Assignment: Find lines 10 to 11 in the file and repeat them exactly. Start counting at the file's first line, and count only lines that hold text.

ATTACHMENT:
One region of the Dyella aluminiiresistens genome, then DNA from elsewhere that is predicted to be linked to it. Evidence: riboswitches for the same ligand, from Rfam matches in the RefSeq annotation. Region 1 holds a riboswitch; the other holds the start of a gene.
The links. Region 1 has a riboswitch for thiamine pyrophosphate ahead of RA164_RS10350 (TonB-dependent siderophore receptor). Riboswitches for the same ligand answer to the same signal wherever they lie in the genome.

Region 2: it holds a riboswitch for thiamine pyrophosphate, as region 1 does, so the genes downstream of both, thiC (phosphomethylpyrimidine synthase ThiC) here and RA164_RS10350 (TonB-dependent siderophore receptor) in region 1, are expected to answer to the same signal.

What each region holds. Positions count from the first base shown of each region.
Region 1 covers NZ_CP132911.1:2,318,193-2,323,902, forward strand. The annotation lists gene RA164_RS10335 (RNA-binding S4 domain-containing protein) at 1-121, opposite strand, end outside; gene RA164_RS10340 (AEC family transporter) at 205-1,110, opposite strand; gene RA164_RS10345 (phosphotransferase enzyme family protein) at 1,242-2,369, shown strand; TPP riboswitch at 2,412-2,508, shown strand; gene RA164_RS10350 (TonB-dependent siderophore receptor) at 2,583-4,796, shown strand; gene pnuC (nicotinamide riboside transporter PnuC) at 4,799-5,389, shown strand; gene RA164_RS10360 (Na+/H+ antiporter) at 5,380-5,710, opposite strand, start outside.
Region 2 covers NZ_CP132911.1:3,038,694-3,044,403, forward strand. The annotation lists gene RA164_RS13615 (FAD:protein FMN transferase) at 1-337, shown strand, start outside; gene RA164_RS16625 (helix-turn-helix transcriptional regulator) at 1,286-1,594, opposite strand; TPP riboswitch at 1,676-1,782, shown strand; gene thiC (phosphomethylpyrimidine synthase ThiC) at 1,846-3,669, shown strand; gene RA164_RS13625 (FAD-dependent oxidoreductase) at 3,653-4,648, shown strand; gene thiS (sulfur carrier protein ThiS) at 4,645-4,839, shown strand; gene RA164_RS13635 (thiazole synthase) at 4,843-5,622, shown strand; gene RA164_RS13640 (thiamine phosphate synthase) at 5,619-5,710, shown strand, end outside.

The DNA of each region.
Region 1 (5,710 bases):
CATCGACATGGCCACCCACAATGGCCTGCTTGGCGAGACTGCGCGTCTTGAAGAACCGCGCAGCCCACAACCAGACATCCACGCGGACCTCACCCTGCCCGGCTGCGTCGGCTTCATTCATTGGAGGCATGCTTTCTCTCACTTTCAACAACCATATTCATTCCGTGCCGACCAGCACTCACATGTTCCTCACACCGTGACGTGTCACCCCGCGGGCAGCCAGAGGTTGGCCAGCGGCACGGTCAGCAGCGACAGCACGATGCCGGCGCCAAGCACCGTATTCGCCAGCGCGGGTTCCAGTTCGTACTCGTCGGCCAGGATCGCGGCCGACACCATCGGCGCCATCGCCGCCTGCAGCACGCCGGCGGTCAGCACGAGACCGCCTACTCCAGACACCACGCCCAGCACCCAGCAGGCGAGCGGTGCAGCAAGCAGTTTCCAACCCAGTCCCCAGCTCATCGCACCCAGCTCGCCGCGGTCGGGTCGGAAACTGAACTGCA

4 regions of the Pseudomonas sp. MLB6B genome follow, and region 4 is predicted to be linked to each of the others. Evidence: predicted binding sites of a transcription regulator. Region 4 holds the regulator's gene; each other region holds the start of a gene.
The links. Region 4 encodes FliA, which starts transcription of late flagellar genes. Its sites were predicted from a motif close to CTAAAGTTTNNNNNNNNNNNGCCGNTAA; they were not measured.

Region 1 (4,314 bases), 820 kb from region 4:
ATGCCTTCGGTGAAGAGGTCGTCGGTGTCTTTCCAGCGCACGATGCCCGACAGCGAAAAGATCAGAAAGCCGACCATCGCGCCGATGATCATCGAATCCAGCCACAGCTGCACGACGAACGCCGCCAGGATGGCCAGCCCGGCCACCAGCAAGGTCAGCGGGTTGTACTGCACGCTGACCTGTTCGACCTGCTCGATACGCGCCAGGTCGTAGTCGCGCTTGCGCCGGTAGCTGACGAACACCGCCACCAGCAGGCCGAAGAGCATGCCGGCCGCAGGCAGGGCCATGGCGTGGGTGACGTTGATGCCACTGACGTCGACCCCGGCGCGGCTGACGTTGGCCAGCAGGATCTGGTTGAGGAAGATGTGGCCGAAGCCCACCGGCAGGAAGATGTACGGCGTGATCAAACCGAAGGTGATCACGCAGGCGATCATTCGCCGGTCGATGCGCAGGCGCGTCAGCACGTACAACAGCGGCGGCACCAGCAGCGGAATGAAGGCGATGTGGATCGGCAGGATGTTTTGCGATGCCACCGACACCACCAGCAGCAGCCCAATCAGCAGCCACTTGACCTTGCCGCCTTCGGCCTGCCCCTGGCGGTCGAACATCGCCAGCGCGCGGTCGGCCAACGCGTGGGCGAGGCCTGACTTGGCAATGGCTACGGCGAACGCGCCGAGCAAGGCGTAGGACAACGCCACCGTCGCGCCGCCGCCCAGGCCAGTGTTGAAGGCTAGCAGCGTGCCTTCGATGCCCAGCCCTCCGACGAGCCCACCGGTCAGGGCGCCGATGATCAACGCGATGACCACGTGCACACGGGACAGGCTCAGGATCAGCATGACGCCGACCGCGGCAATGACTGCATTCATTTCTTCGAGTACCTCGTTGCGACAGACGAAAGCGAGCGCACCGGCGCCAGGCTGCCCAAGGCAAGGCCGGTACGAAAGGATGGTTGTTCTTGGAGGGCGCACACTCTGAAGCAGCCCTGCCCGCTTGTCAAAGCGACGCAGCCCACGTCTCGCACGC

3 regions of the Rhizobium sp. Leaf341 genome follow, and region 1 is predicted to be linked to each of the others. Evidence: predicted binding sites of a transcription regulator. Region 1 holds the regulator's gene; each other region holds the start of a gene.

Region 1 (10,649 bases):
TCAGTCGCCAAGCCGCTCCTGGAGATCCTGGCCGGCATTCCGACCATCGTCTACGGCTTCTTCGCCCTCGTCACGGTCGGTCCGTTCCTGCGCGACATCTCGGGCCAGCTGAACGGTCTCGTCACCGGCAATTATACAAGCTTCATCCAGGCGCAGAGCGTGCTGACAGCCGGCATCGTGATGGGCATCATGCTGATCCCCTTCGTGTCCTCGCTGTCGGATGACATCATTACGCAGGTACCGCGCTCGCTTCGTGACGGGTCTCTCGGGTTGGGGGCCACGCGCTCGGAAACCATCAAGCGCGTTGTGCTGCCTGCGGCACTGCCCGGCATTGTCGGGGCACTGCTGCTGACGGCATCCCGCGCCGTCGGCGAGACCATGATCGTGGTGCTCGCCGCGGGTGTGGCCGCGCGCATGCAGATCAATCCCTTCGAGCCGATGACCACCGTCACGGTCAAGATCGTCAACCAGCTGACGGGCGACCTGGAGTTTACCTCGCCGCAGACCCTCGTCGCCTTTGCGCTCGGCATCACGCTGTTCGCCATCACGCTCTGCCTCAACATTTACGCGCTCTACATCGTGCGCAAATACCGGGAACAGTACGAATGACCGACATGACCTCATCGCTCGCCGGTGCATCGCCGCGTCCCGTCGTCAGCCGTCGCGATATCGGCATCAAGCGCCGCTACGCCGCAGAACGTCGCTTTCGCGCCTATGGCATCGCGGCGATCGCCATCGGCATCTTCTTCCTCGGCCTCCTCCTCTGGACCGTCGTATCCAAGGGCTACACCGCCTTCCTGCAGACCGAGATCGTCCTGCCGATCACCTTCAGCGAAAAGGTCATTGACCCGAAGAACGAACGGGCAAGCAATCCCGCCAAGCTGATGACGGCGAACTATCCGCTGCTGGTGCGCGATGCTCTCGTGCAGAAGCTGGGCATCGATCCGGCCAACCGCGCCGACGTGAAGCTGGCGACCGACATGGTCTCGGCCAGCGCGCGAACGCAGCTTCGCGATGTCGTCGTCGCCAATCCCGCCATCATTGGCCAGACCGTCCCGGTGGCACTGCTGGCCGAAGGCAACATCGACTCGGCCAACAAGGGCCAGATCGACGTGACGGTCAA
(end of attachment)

4 regions of the Pseudomonas sp. MLB6B genome follow, and region 4 is predicted to be linked to each of the others. Evidence: predicted binding sites of a transcription regulator. Region 4 holds the regulator's gene; each other region holds the start of a gene.
The links. Region 4 encodes FliA, which starts transcription of late flagellar genes. Its sites were predicted from a motif close to CTAAAGTTTNNNNNNNNNNNGCCGNTAA; they were not measured.